The bank’s CEOs and board members no longer have their own offices and instead work together in one large space.
In January, ING finally unveiled its brand new headquarters, Cedar. Located at Cumulus Park at the southeast section of Amsterdam, the 39,000 sqm development features a modern, all-glass facade with wide, open areas to reflect the bank’s focus on transparency and sustainability.
Previously, ING called the Amsterdamse Poort building their home. It was the direct opposite of Cedar with its traditional albeit sustainable build: brown stone walls, low ceilings, narrow stairs, and average-sized rooms and halls. Although a unique and sustainable office, with its glass roofs that let in natural light as well as a plethora of plant life, the old building had become incongruous with the changes that ING has undergone in recent years.
“The time had come to change to something different because [the building] didn't suit our new way of working anymore,” Christophe Linke, ING group investor relations leader, told Asian Banking and Finance. “We have changed to agile working, and [this] requires that teams can join easily together and work together on projects. The old building didn't offer that.”
In fact, the executive board no longer has personal offices, but instead share a large hall where they can work together. Linke adds that the CEO does not even have his own room.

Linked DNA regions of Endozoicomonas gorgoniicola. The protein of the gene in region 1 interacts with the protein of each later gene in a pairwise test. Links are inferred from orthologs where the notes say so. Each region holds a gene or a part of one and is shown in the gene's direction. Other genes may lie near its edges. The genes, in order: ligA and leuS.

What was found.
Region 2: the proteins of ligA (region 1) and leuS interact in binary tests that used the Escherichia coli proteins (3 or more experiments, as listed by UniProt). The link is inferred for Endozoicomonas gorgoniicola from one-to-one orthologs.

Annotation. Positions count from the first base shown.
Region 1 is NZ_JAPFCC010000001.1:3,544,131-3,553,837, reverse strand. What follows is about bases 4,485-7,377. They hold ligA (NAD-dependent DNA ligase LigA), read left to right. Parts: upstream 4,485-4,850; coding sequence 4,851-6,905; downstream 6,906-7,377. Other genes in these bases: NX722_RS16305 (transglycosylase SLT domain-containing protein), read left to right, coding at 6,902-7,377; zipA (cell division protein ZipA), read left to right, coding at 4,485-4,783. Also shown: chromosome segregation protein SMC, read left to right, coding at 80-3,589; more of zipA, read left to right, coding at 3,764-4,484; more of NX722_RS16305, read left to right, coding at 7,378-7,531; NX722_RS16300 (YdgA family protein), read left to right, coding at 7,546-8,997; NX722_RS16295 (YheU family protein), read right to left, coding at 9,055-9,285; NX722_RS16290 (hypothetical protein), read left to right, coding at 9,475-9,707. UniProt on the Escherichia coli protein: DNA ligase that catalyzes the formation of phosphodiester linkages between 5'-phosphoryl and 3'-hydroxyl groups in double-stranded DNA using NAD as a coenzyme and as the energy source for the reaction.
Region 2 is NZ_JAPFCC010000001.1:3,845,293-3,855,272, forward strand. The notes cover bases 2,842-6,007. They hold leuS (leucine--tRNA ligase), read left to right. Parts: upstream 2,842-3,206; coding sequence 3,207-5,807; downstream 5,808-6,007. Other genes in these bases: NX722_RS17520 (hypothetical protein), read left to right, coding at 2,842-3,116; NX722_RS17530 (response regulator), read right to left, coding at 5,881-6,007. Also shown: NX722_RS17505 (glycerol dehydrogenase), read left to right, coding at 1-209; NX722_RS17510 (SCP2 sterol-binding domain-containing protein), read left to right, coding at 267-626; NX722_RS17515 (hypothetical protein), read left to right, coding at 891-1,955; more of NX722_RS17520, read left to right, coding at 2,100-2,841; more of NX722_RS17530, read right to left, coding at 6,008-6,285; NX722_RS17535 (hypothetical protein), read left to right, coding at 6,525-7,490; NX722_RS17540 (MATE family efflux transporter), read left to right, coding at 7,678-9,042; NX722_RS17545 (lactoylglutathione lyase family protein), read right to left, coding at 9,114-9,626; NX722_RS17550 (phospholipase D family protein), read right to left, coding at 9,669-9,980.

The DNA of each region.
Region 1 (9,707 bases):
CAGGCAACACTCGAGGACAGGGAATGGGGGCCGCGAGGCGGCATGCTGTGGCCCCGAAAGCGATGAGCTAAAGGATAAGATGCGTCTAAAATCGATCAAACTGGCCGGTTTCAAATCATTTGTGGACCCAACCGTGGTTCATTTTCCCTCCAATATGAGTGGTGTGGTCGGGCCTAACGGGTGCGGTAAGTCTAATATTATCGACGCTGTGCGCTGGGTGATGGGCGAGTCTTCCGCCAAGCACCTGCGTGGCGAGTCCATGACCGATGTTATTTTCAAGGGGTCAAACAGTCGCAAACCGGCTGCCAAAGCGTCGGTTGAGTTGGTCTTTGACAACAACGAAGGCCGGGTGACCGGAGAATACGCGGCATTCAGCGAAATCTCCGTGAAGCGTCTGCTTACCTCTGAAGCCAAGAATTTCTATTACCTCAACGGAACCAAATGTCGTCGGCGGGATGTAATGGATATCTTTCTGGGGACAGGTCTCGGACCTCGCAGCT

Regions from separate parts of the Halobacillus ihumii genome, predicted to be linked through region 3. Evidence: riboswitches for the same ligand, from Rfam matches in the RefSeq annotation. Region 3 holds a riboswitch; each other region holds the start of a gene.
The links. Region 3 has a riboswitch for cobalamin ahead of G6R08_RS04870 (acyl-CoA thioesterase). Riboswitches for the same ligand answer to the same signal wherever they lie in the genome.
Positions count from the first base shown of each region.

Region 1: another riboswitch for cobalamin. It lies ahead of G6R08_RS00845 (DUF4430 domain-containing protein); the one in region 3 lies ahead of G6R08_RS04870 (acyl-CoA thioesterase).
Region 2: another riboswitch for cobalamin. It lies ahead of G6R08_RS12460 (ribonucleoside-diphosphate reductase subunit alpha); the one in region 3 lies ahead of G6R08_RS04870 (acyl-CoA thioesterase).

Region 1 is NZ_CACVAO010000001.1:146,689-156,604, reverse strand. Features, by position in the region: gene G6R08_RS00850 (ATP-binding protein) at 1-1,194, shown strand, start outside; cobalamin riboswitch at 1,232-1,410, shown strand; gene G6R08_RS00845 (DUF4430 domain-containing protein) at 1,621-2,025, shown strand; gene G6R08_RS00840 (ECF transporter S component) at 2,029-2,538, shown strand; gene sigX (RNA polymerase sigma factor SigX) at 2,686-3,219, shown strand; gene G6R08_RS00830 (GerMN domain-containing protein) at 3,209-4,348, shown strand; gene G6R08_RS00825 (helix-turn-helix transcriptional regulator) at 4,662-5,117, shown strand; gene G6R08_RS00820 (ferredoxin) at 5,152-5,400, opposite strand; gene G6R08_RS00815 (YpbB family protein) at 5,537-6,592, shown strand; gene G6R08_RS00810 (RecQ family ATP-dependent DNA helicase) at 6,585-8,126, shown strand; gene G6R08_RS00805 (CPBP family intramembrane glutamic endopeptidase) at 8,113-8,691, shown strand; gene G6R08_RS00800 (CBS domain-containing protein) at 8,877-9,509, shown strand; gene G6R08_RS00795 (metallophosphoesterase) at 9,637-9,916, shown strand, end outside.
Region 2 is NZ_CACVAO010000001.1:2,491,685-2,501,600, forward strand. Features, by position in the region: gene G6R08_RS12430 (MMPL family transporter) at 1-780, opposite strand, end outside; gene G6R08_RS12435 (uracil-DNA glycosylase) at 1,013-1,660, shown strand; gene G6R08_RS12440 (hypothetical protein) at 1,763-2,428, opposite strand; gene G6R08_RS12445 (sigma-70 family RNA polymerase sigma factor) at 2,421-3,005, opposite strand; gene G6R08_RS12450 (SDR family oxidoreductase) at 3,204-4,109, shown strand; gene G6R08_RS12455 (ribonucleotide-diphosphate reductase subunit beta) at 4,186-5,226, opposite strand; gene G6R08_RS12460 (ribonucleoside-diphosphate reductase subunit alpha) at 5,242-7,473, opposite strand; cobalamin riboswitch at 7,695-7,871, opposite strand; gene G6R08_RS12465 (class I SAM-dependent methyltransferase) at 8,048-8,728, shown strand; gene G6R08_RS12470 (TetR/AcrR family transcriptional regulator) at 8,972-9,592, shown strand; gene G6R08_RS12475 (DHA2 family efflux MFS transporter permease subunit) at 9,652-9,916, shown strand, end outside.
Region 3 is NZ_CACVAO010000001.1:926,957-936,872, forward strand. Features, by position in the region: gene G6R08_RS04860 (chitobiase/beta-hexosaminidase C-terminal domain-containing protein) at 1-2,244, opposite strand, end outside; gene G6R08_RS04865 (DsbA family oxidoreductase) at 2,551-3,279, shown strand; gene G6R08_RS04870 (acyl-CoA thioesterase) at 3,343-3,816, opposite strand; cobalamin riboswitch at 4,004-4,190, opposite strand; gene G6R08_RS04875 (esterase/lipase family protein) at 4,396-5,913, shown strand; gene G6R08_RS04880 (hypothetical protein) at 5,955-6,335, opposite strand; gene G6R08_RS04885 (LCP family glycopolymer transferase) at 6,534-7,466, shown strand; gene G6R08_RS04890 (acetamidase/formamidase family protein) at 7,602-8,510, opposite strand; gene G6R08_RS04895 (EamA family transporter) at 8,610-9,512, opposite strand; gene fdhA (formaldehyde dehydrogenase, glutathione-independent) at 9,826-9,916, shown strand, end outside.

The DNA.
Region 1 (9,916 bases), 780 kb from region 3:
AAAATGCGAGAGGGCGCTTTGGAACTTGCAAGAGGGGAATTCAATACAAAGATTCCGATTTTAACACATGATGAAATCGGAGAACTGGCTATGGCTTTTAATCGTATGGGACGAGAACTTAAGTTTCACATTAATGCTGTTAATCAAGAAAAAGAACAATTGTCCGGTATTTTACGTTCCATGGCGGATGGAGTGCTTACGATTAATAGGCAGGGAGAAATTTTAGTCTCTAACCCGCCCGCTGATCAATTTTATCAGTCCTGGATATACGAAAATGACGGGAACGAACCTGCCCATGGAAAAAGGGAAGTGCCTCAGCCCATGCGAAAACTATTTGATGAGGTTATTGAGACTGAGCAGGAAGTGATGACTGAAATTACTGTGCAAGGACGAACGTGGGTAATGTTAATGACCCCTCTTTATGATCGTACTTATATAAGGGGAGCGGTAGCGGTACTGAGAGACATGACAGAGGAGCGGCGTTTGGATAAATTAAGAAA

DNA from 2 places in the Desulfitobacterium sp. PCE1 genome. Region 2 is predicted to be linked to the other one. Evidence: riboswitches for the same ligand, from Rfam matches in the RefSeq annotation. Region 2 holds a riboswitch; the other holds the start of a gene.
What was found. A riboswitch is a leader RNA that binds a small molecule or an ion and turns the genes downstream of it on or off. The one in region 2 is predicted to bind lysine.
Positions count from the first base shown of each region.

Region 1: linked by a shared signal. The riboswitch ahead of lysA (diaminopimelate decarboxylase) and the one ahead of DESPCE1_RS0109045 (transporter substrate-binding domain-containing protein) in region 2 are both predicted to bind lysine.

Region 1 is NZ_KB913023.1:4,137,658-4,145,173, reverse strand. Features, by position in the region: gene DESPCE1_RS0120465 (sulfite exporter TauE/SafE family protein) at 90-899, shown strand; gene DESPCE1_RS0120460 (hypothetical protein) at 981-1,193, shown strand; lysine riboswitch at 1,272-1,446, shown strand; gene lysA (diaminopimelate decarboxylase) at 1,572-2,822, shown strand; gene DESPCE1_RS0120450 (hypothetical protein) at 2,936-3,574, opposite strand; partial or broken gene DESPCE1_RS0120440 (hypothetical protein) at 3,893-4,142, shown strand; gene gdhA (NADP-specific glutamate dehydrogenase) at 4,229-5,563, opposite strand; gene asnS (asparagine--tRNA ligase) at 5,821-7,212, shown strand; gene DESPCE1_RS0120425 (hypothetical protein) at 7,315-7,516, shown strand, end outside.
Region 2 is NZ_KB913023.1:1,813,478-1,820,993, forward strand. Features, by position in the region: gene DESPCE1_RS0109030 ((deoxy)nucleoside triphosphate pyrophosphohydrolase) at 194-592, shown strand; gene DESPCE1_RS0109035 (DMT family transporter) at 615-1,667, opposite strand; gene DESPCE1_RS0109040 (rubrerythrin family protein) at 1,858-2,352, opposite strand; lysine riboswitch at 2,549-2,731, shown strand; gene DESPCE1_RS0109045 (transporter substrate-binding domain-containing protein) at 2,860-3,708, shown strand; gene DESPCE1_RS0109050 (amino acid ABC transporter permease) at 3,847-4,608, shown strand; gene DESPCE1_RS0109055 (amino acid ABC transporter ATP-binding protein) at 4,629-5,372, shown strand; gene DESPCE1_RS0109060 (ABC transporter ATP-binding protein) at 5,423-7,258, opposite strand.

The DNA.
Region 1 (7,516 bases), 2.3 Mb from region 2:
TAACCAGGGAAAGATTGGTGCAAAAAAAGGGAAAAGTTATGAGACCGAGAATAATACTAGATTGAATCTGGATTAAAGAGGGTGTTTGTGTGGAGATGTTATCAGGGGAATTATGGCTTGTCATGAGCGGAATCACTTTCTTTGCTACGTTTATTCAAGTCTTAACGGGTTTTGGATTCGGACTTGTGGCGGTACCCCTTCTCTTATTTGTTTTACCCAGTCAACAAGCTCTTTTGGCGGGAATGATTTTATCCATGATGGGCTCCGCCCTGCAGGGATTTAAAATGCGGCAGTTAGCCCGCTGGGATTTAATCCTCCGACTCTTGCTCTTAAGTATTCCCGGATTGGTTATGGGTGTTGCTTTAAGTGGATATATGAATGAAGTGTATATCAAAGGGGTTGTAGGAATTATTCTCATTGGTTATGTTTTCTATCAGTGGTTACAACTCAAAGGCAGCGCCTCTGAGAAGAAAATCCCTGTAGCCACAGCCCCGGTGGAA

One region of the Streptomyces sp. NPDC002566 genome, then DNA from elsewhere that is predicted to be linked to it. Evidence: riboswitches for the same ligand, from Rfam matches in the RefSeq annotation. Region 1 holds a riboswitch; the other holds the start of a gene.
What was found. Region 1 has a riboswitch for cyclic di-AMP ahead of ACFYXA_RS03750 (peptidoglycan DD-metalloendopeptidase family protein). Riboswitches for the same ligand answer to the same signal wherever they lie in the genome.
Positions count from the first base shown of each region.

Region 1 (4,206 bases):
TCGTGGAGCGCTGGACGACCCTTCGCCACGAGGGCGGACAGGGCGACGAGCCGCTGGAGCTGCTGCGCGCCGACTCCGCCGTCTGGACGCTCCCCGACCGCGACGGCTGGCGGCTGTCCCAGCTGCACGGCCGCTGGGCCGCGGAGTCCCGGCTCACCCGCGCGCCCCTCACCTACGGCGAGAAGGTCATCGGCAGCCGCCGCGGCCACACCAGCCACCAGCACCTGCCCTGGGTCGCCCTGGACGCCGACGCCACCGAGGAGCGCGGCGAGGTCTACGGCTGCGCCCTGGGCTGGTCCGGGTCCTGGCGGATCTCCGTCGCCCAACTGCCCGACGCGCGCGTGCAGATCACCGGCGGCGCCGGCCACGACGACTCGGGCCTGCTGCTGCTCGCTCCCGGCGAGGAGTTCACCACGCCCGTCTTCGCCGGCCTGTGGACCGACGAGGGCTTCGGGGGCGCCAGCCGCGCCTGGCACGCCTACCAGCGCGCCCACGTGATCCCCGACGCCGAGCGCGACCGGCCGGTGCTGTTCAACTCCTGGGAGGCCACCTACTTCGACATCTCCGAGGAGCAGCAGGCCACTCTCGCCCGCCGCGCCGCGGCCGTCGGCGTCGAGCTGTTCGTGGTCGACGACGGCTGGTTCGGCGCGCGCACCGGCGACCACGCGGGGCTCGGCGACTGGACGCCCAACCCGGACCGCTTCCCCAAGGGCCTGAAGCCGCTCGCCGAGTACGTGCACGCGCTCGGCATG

This is in line with how ING wants to present itself as a global financial company: community-driven and transparent.
“This building [shows] how we would like to cooperate [with the community],” said Linke. “We would like to present ourselves as open, and transparent. To give you an example, our executive board doesn't have any more offices. They have a large table where they work together.”
Cedar’s architecture also fosters a healthy lifestyle amongst its 2,900 workers. Unlike the narrow staircases of the Amsterdamse Poort building, ING’s new HQ has wide stairs conveniently located at the heart of the two buildings that make up Cedar. Elevators are located at the corners of the building.
“The goal is to make people walk and take the stairs, which is much healthier, and and by that way, they get to meet new people and they get to see what other people are working on,” said Linke.
“So when you walk around the building, you always have the impression that you are part of a larger organization that's working on a lot of stuff. And you don't walk in aisles with offices or closed corners on the left and on the right.”
Keeping sustainability in mind, ING used concrete and rubble from a demolished office and tried to minimise utilising new materials in building Cedar. The building also uses solar energy to power its electrical needs, with about 3,000 sqft of solar panels in the roof of the development.
ING has banned the use of disposable plastic in Cedar’s restaurants and coffee shops. Further, various measures have also been put into place to save as much as 12 million litres of water every year, compared to other offices of the same size.
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